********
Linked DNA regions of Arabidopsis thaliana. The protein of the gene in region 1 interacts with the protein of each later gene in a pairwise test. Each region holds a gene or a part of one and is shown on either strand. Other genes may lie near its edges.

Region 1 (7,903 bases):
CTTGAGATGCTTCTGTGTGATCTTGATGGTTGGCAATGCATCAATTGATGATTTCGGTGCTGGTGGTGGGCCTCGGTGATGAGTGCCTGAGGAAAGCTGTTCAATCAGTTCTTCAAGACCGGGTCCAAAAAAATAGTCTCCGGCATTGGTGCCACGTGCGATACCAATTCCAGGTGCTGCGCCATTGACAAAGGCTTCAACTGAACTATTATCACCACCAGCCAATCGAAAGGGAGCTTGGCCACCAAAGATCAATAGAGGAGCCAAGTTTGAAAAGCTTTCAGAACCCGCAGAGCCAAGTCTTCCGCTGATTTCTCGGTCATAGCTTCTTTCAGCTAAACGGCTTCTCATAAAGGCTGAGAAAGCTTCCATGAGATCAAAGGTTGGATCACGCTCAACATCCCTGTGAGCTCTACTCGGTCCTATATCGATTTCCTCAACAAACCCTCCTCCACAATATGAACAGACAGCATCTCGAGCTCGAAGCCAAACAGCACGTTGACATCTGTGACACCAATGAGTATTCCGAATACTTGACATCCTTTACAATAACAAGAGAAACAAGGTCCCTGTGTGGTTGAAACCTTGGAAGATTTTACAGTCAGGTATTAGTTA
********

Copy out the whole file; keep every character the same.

Linked DNA regions of Arabidopsis thaliana. The protein of the gene in region 1 interacts with the protein of each later gene in a pairwise test. Each region holds a gene or a part of one and is shown on either strand. Other genes may lie near its edges.

Region 1 (7,903 bases):
CTTGAGATGCTTCTGTGTGATCTTGATGGTTGGCAATGCATCAATTGATGATTTCGGTGCTGGTGGTGGGCCTCGGTGATGAGTGCCTGAGGAAAGCTGTTCAATCAGTTCTTCAAGACCGGGTCCAAAAAAATAGTCTCCGGCATTGGTGCCACGTGCGATACCAATTCCAGGTGCTGCGCCATTGACAAAGGCTTCAACTGAACTATTATCACCACCAGCCAATCGAAAGGGAGCTTGGCCACCAAAGATCAATAGAGGAGCCAAGTTTGAAAAGCTTTCAGAACCCGCAGAGCCAAGTCTTCCGCTGATTTCTCGGTCATAGCTTCTTTCAGCTAAACGGCTTCTCATAAAGGCTGAGAAAGCTTCCATGAGATCAAAGGTTGGATCACGCTCAACATCCCTGTGAGCTCTACTCGGTCCTATATCGATTTCCTCAACAAACCCTCCTCCACAATATGAACAGACAGCATCTCGAGCTCGAAGCCAAACAGCACGTTGACATCTGTGACACCAATGAGTATTCCGAATACTTGACATCCTTTACAATAACAAGAGAAACAAGGTCCCTGTGTGGTTGAAACCTTGGAAGATTTTACAGTCAGGTATTAGTTA